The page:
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Polish Songs and Their Lyrics to Help Improve Your Polish Language Skills

Polish artists create music of all genres. There are popular Polish songs that could be classified as rock, hip hop, dance, pop, folk, metal and all other genres you can think of.

You can easily find a genre that interests you for your own purpose of learning the language. Let’s have a quick look at the related vocabulary:

 

Muzyka – music

Polska muzyka – Polish music

Piosenka – a song

Hit / przebój – hit

Płyta CD – CD

Nagranie – record

Piosenkarz – male singer

Piosenkarka – female singer

Refren – chorus

Tekst (piosenki) – (song) lyrics

 

Now, that you have some background we can move on to learning Polish with lyrics.

T.Love – Chłopaki nie płaczą

Here’s an excerpt from the lyrics with a translation:

 

Mówisz życie jak cukierek

You say that life is like a candy

 

Gorzkie jest czasami
Sometimes bitter

 

Mówisz panna zostawiła
You say your girlfriend has left you

 

Kumple dawno cię olali
Your friends stopped caring about you a long time ago

 

Ale nie bój nic – minie jakiś czas

But don’t worry – some time will pass

 

Poczuj chłodny świt, wszystko przejdzie ci
Feel the cool dawn air, it’ll take it all away

 

(Refren) Uuh, chłopaki
(Chorus) Oooh, boys

 

Uuh, nie płaczą

Oooh, don’t cry

 

This song provides quite a few useful slang expressions. “Panna” is a word used for a girlfriend (a more generic one is “dziewczyna”). An equivalent for a boyfriend (usually chłopak) in slang would be “typ” or “facet”. “Kumple” means friends and is plural of “kumpel”. Both are used for male friends. A female friend would be “kumpela” and friends “kumpele”. Another interesting expression is “olać”. It’s a verb that’s very difficult to translate but it means that someone doesn’t care about you. Last but not least, there’s “nie bój nic” which means “don’t worry”.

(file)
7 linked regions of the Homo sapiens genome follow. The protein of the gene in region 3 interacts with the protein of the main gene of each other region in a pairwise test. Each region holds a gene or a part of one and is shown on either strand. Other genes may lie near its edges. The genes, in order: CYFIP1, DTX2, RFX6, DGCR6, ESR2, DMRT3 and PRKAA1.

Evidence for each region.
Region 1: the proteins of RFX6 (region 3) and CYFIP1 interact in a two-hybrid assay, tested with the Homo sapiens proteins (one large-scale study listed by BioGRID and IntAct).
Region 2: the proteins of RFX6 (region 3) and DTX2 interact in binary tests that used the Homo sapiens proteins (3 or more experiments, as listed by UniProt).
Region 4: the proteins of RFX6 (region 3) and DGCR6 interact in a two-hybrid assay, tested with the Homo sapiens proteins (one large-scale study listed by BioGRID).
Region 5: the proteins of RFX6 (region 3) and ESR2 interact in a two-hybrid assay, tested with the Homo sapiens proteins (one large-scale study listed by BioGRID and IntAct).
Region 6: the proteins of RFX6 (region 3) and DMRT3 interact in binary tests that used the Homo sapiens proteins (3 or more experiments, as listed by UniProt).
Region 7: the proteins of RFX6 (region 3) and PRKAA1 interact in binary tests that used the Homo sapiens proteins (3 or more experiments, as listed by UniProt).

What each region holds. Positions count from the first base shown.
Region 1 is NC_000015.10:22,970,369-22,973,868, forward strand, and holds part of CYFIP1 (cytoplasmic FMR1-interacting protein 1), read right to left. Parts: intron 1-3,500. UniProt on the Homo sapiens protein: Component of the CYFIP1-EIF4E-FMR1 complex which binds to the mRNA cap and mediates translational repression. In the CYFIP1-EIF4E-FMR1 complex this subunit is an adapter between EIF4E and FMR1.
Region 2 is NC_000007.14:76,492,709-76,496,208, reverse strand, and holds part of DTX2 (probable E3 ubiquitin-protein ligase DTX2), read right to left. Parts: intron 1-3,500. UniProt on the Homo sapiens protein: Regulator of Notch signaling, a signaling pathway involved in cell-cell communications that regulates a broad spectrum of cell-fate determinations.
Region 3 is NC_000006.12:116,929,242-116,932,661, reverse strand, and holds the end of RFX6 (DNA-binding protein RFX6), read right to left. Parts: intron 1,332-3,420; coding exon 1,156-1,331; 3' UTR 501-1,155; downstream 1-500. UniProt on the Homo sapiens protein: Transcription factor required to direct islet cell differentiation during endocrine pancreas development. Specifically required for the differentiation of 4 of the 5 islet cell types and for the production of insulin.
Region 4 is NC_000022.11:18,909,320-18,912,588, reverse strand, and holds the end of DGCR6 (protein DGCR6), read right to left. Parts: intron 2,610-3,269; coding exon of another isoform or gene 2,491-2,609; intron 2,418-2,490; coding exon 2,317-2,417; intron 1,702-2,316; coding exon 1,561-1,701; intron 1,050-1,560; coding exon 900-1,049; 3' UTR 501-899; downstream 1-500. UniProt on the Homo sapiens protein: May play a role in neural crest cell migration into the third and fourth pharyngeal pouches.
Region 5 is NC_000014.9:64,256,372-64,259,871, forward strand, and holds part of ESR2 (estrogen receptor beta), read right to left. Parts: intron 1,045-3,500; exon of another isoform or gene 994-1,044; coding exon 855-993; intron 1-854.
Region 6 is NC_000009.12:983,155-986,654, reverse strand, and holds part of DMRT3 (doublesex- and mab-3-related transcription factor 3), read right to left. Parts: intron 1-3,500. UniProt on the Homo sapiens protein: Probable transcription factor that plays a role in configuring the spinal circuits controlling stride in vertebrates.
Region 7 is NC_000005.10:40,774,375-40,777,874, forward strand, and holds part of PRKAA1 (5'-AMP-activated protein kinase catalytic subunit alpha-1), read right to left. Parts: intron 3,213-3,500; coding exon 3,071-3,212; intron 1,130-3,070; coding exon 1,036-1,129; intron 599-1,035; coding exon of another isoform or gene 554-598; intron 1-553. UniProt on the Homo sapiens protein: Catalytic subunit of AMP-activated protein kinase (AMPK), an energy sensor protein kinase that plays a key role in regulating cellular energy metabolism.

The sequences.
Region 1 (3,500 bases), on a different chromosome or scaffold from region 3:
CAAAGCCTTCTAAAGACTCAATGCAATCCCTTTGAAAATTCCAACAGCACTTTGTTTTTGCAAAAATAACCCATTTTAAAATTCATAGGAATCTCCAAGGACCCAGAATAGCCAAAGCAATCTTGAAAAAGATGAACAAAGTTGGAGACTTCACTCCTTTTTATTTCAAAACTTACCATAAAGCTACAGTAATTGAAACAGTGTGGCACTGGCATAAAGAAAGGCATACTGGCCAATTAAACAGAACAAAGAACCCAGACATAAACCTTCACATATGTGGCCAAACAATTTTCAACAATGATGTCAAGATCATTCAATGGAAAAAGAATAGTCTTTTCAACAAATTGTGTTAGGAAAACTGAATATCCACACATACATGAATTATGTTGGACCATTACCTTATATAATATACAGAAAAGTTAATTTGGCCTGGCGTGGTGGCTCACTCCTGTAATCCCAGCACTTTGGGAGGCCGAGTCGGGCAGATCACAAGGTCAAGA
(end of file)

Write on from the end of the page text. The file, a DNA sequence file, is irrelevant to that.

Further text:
Popular songs, like “Chłopaki nie płaczą”, are a great way of learning slang and modern vocabulary. Another good source of study materials is disco polo. It’s a Polish music genre which originated in the 80s, characterized by simple lyrics and easy, often catchy melodies (everyone’s favorites on weddings).

Shazza – Bierz co chcesz

Nie mów to niemożliwe

Don’t say it’s impossible

 

Nie patrz naiwnie tak

Don’t look (at me) so naively

 

Każdy ma swoje imię

Everyone has their own name

 

Każdy ma serca dwa

Everyone has two hearts

 

Lecz nie ja

But not me

 

To nie ja

It’s not me

 

(Refren) Bierz co chcesz, wszystko weź

(Chorus) Take whatever you want, take everything

 

Co tylko mam

All that I have

 

Bierz co chcesz nawet deszcz

Take whatever you want, even the rain